New China Transpacific Cable

Posted by Sam Churchill on


EE Times reports that Verizon Business has signed an agreement with a group of Asian telecommunications firms to build an advanced Trans-Pacific cable. It will initially provide capacity of up to 1.28 terabits per second (Tbps), but will have design capacity of up to 5.12 Tbps.

The cable system, which will jump off from the United States in Nedonna Beach, Ore., and extend more than 18,000 kilometers (11,000-miles) to China. Construction is scheduled to begin in the first quarter of 2007 with completion slated for the third quarter of 2008. The cable will link several Asian and Pacific locations with the United States.

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The consortium will spend more than $500 million on the Trans-Pacific Express project, according to Verizon Business.

The new cable will be able to support 62 million simultaneous phone calls, which Verizon says is 60 times more than the capacity of the existing cable linking the two nations. Individual customers would be able to transfer data as quickly as a blazing 10 gigabits per second.

Verizon’s partners in the consortium include China Telecom, China Netcom, China Unicom, Korea Telecom, and Chunghwa Telecom of Taiwan.

In January 2004, India’s Reliance Communications paid US$ 211 million, or 6 cents on the dollar for FLAG (the Fiber Optic Link Around the Globe).

In 2005, India’s Videsh Sanchar Nigam Limited (VSNL) acquired the Tyco Global Network (TGN) from Tyco international for $130 million. The $130 million purchase price for TGN translates to roughly 5 cents on the dollar. The chief stockholder in VSNL is India’s Tata Group, also that country’s largest offshore outsourcing company. Tyco’s Transpacific cable has a capacity of some 6.7 Terabits/second.

A group of U.S. senators said the submarine cable network controlled more than 80% of the total trans-Pacific undersea capacity. The Videsh Sanchar deal was approved by the U.S. Committee on Foreign Investment Inside the United States, a federal security panel.

China has 449 million mobile users, making it the largest cellular market in the world. It is also one of the fastest areas of Internet growth, with data showing around 123 million current Web users.

Ovum predicts China will be the number one broadband market by 2007 with 79 million broadband subscribers next year. Ovum expects some 139 million subscribers by 2010 with a growth rate of 75% annually. Overall penetration is just above 3% in China, so there’s plenty of room to grow.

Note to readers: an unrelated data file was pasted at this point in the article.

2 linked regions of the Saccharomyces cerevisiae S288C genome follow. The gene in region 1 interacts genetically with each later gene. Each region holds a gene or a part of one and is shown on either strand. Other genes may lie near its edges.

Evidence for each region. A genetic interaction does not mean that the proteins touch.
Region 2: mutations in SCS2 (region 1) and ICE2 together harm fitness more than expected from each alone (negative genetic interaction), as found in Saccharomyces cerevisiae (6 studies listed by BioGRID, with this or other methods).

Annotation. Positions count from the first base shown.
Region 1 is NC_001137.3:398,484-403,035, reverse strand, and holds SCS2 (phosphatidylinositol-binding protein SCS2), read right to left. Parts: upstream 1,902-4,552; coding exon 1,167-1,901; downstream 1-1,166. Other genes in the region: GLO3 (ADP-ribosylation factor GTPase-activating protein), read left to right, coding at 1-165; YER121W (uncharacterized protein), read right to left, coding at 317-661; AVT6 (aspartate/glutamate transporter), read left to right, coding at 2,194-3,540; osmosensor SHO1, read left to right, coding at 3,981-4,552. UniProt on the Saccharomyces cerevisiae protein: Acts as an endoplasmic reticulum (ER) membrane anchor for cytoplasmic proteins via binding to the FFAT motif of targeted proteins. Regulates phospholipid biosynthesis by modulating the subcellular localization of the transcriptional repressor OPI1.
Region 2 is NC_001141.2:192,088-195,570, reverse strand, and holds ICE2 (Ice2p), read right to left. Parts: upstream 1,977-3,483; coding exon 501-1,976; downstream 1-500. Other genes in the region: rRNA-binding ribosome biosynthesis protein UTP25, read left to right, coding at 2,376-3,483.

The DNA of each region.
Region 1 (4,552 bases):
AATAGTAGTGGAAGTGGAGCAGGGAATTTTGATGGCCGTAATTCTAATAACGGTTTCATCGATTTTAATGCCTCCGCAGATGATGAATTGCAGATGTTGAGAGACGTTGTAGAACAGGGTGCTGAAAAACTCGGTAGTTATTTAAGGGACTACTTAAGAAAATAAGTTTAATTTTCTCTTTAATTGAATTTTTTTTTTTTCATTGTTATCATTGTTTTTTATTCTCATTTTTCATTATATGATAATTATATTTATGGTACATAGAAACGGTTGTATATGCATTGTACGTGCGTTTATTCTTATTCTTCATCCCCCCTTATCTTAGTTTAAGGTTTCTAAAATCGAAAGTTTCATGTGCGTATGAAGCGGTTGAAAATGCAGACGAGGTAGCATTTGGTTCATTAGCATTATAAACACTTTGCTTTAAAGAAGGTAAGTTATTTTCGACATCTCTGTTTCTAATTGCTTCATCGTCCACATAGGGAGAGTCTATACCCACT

Verizon Business is the only U.S.-based member among the initial parties of the consortium. Verizon claims existing cable networks between the United States and China and other Asian nations are reaching capacity, making the planned new network a necessity.

Verizon says it is involved in more than 65 submarine cable networks worldwide.

The original China-U.S. Transpacific Cable (map, above), connects China, the United States, Japan, Korea, and Taiwan in a 30,000 km loop. Its northern landing point is Bandon, Oregon and its southern landing point is San Luis Obispo, California. By improving existing WDM (wavelength-division mulitiplexing) technology, the cable network had a total capacity of 80 Gpbs (equivalent to 967,680 telephone lines).

The two trans-oceanic segments give the system a total capacity of 160 Gbit/s, half of which will be reserved for in-system restoration. Linking with the SEA-ME-WE Cable System (South East Asia, Middle East, Western Europe), the original China-US cable system provided some of the best connectivity into and out of Asia to the US.

International spy agencies are mum on the kind of accommodations that will be required (on both sides). Those kind of negotiations aren’t usually reported in the trade press.

The original $1.2-billion China-U.S. Cable Network project, the first direct fiber-optic link between the two countries, followed FLAG, a 28,000-km cable from Japan to Britain. Sea-Me-We3, another billion-dollar cable, connected Europe and Asia via the Indian Ocean in 1999. “The world is in the midst of building a communications infrastructure as revolutionary as the automobile network and the electrical grid,” says Ira Magaziner, former information technology policy adviser to Bill Clinton.

According to Wikipedia, there are dozens of submarine telecommunications cables in the Pacific Ocean (large map). The new China-U.S. cable appears to be among the biggest.

Of course Google would do no evil. They just want to take over the world. A Google Phone could be manufactured by HTC, a firm in Taiwan that specializes in smart phones and PDAs. Maybe they’ll issue everyone on the planet a BlackJack phone with 700MHz WiMax and be done with it. Think small.

TeleGeography has a Global Bandwidth Research Service. Related DailyWireless articles include; Intelligent Nation, New Transpacific Cable, Supercomputer Cells, Googleplex in Oregon, Bangalore Unwired, The Global Grid, and Transnational Media Production.

Posted by Sam Churchill on Monday, December 18th, 2006 at 12:18 pm .